A simulator may include an ideal ablation module 260. Typically, the ideal ablation will contain no errors. When applied with no device errors, the overall induced root-mean-squares (RMS) error should be zero. Ideal shapes can be useful, for example, in evaluating or calculating the healing effect, in which a shape-based propagation may be used. For refractive cases, a Munnerlyn shape or equation can be used to construct an ideal shape. For therapeutic applications, a wavefront shape or Zernike equation can be used.

G. Real Ablation

A simulator may include a real ablation module 270. Due to the imperfection of the components in the refractive surgery system, error can be introduced in the real ablation. Most, if not all, of the components can induce high order aberrations, and some errors appear to be random. As data from the treatment table is processed by the simulator, the source errors are compiled in the real ablation module 270. This may reflect laser tissue interaction, which deals with biomechanics on the cornea. It may also include the healing effect, which can be modeled as a low-pass filter. Relatedly, as a LASIK flap is cut, a microkeratome effect can be included. Registration error as well as tracking error can be considered. The laser delivery system itself can induce further errors. Healing effects can also be considered.

H. Comparison

A simulator may include a comparison module 280. Two surfaces can be compared, on a point by point basis. The results on error can be the overall RMS error. This process can be repeated with random samples 290 to simulate the randomness of different errors.

After healing, it may be desirable to compare the final shape to the original, or ideal, shape, repeatedly several times against each modified real ablation to calculate the statistics. Simulator errors, except for fitting error and wavefront device error, can be represented in real ablation 270.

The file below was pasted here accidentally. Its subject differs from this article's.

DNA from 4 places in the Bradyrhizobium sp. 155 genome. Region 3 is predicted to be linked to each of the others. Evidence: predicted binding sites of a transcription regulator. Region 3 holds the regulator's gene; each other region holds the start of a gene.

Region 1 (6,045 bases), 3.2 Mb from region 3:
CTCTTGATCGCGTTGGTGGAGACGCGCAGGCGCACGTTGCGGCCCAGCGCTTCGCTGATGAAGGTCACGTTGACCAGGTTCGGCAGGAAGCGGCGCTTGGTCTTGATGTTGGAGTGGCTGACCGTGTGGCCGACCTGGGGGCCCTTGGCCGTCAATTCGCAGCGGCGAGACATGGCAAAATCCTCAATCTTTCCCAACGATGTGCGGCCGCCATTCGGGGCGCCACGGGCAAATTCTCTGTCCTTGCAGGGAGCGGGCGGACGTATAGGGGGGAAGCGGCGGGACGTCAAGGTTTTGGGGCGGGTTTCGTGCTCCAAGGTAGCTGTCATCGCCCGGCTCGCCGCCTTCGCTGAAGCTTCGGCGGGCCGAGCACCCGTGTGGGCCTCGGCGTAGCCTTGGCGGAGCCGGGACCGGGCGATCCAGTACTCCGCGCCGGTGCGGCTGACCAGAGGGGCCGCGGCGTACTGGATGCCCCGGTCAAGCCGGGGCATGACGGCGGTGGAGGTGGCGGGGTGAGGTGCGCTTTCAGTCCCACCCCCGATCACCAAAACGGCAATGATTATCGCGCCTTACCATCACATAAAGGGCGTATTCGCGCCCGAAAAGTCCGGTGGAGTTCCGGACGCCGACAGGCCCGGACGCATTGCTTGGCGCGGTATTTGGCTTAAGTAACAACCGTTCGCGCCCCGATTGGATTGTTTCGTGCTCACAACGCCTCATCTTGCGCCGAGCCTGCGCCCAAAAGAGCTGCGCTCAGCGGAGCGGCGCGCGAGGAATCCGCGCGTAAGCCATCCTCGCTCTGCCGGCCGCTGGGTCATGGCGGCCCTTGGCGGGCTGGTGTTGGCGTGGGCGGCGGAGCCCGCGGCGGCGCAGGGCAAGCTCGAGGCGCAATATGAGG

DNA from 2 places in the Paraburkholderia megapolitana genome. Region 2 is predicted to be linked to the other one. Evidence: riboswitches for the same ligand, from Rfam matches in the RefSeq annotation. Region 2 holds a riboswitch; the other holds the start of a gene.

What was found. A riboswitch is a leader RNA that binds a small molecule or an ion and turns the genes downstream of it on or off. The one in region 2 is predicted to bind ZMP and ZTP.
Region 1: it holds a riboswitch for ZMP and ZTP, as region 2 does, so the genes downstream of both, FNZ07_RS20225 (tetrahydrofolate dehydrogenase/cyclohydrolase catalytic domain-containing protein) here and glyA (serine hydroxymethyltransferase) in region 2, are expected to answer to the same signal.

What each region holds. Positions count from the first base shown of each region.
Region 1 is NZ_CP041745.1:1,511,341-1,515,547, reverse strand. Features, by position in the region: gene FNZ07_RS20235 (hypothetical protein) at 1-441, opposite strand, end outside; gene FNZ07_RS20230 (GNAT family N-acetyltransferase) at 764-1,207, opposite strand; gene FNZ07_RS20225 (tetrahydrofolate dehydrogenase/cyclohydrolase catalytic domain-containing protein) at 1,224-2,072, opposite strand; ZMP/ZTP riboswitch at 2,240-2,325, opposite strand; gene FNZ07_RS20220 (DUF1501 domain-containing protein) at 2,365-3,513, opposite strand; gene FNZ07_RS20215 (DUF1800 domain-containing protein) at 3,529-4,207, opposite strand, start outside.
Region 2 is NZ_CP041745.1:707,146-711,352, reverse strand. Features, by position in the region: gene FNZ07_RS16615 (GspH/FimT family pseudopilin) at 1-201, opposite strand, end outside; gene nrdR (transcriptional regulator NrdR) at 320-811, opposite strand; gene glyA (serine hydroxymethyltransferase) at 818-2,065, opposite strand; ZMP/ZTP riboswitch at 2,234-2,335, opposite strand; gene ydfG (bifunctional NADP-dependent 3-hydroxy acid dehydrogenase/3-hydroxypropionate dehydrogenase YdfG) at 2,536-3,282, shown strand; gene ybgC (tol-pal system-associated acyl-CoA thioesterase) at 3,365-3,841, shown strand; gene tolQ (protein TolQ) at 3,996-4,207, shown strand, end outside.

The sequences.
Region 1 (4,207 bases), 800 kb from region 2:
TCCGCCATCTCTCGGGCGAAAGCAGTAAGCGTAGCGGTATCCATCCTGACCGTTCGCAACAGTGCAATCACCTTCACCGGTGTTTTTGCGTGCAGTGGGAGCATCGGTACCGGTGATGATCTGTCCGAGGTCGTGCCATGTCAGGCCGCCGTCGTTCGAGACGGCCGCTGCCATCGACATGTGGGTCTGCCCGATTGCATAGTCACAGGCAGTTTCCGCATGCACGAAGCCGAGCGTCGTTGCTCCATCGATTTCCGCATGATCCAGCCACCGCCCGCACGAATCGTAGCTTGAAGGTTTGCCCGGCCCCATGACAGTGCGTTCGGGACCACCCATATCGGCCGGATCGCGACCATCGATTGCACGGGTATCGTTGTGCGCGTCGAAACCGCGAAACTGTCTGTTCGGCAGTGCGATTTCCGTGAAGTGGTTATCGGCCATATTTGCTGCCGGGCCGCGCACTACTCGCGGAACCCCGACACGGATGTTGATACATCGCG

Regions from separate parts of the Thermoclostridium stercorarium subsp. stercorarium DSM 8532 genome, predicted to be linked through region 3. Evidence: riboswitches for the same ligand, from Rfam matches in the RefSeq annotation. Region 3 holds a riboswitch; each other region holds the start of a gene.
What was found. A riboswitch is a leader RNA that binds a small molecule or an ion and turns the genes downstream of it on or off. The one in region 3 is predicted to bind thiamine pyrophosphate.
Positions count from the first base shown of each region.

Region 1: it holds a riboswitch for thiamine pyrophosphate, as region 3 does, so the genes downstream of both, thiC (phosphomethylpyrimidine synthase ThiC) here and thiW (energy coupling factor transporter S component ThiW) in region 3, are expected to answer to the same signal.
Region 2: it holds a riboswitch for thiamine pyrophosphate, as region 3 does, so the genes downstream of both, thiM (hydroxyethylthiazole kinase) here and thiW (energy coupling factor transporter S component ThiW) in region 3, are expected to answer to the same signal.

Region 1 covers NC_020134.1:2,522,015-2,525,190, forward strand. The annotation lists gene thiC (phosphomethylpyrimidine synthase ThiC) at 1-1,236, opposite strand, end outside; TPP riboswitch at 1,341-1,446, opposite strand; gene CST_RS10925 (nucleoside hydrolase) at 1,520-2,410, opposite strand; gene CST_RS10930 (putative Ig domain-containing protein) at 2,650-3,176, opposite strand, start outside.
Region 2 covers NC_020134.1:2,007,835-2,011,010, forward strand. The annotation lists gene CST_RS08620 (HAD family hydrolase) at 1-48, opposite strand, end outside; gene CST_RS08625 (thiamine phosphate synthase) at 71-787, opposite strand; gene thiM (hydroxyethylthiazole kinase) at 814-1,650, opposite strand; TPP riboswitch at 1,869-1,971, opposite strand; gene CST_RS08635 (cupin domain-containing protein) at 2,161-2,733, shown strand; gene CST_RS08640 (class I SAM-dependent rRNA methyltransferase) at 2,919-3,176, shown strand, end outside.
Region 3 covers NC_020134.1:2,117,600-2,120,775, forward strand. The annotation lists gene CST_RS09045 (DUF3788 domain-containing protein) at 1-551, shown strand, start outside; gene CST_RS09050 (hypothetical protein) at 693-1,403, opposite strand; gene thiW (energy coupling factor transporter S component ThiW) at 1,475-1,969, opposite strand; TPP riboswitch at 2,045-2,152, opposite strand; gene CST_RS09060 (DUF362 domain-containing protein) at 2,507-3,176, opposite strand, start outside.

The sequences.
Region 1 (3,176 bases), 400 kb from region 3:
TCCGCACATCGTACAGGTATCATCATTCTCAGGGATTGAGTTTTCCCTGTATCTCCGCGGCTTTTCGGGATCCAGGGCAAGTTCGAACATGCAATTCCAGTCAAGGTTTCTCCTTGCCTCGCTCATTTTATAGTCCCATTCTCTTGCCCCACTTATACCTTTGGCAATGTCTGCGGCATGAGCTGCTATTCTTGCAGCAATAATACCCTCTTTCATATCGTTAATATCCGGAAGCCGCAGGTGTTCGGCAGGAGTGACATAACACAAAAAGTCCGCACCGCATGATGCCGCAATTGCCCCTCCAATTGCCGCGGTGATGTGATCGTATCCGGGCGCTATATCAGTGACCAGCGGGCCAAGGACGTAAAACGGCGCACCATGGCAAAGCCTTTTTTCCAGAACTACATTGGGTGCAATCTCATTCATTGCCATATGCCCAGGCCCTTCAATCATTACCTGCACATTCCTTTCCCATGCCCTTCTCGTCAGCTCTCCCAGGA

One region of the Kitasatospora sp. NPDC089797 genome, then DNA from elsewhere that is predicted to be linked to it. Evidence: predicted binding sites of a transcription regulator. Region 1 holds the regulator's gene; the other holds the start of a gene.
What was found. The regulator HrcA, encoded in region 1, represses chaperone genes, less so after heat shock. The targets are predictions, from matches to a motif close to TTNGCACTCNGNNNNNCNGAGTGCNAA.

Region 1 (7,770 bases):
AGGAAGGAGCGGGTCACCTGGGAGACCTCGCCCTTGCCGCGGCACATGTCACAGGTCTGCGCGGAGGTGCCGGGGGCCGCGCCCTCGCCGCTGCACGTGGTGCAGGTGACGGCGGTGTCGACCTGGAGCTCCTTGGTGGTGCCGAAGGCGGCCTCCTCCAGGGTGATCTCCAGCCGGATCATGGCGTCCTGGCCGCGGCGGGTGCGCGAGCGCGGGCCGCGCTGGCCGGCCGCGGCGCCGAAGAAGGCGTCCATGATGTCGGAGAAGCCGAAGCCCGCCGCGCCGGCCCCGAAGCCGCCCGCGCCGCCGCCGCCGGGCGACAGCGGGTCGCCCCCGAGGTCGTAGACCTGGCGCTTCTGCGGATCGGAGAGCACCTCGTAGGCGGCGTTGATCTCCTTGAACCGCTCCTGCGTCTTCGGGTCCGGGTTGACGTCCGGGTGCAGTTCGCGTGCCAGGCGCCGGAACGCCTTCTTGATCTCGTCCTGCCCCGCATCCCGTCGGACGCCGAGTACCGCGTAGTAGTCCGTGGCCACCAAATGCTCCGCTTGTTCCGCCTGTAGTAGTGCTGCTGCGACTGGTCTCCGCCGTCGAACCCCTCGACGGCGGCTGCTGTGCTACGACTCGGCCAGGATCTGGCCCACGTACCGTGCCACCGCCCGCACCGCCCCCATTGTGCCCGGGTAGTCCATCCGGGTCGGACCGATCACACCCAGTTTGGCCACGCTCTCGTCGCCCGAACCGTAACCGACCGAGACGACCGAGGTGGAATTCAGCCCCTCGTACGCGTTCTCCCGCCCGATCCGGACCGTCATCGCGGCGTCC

About 100 to about 1000 cases can be generated, each of which would have random walk based on time, so that the pulses in the treatment table may not exactly land on the expected location. The simulator can add up the pulses and can calculate the difference between the target shape and the model shape. Finally averages for those about 100 to about 1000 wavefronts can be calculated to obtain the RMS error.

I. Random Samples

A simulator may include a random sample module 290. Each of the random samples generated by module 290 can contain different errors. In some embodiments, module 290 can generate 100 random samples, and each is iteratively cycled through the real ablation module 270 for comparison with the ideal ablation module 260.

Modeled ablations of multiple (e.g. 100) surfaces can be used to simulate the random errors introduced by system parameters such as registration, tracking, and laser beam variability. Root-mean-squares (RMS) errors can be used as a performance metric. Multiple simulations can be run to eliminate bias.

To simulate the eye motion, a model of combined smooth pursuit and saccadic motion can be used. The model is a random walk of position (constructed with known distance and random angle) in a certain speed with certain duration. These are the parameters considered for smooth pursuit. The saccadic motion part can be constrained such that when the accumulated eye motion deviates a certain amount from a fixed target, then it quickly drifts back to origin. The model speed can be 2 mm/s and the duration can be 22 ms. The saccadic limit can be ±0.25 mm with a weight of (0.5+rand( )).